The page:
St. Thomas Times-Journal
Tuesday February 14, 2006
In reality, Municipal Heritage Committee chairman Angus Walton had no option
last week but to recommend city council deny an application to tear down the
main building and chapel on the Alma College property.
Granted, it may appear the demolition by neglect will continue unabated, however Walton took two significant steps to ensure owners Alma Heritage Estates and the city mutually act to ensure the former school for girls is no longer the sole domain of vandals and the elements.
The MHC has recommended the property be protected under section 35.3 of the Ontario Heritage Act whereby council would prescribe minimum standards for the maintenance of the historically designated building. In addition Walton and his committee are pressing the city to seek further financial assistance from the provincial Ministry of Heritage.
In other words, council can no longer shirk its responsibility to assist in the preservation of what Alma activist Dawn Doty labeled, St. Thomas history at its finest.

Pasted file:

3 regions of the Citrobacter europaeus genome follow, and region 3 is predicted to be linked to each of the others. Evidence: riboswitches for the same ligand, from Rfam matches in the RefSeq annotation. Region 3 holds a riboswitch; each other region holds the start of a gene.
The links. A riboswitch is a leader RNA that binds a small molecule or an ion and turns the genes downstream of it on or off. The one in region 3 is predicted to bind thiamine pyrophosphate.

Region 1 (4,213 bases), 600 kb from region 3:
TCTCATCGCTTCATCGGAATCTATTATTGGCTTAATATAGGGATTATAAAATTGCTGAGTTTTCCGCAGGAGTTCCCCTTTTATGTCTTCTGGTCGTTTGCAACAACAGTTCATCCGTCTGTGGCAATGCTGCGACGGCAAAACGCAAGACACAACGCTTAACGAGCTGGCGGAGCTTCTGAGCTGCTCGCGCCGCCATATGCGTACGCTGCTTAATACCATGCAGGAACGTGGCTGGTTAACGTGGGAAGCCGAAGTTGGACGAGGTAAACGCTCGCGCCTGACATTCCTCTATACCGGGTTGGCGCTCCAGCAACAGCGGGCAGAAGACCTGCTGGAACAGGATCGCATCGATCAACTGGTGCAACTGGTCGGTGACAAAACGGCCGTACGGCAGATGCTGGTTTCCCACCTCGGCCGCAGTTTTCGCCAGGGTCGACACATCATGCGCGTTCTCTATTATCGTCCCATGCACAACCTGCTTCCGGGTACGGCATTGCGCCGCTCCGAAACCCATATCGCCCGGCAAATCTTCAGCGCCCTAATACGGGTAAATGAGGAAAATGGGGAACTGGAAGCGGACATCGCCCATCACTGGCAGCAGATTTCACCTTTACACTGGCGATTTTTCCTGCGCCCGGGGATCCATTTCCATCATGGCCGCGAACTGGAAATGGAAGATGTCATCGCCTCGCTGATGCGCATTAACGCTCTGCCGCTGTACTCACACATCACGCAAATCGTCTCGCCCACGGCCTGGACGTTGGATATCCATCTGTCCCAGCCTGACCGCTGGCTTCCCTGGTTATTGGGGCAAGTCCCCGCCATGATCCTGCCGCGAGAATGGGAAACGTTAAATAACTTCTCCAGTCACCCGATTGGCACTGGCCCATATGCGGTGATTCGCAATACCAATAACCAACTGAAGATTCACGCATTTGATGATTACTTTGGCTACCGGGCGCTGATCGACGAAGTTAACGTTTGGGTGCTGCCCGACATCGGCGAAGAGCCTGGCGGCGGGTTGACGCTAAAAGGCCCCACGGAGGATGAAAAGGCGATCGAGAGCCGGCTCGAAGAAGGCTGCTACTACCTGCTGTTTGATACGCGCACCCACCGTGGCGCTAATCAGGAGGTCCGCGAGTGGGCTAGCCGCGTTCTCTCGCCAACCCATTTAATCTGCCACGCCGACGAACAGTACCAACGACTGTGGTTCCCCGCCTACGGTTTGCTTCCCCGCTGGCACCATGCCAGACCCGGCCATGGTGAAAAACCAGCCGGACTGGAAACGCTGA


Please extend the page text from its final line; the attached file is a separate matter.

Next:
Walton was correct when he told the large gathering on hand for the public meeting their outpouring of support backed by the three MHC recommendations will have a far-reaching effect.
No one knows heritage buildings better than London, Ont., developer Shmuel
Farhi and he stresses it is time the province stopped threatening to punish
owners of designated properties by way of heritage legislation. Farhi argues
the province should offer heritage landlords financial incentives -- either
in the form of tax breaks, loans or special grants -- to encourage the retrofitting
and restoration of culturally significant properties.
If this goes out in limbo again, warned Jill Zubick of Alma Heritage Estates, nothing is gained. We need councils support. And that is why the two additional MHC recommendations demand the immediate attention of council.
Walton and his committee are to be applauded for not limiting their scope to the mere issuance of a demolition permit.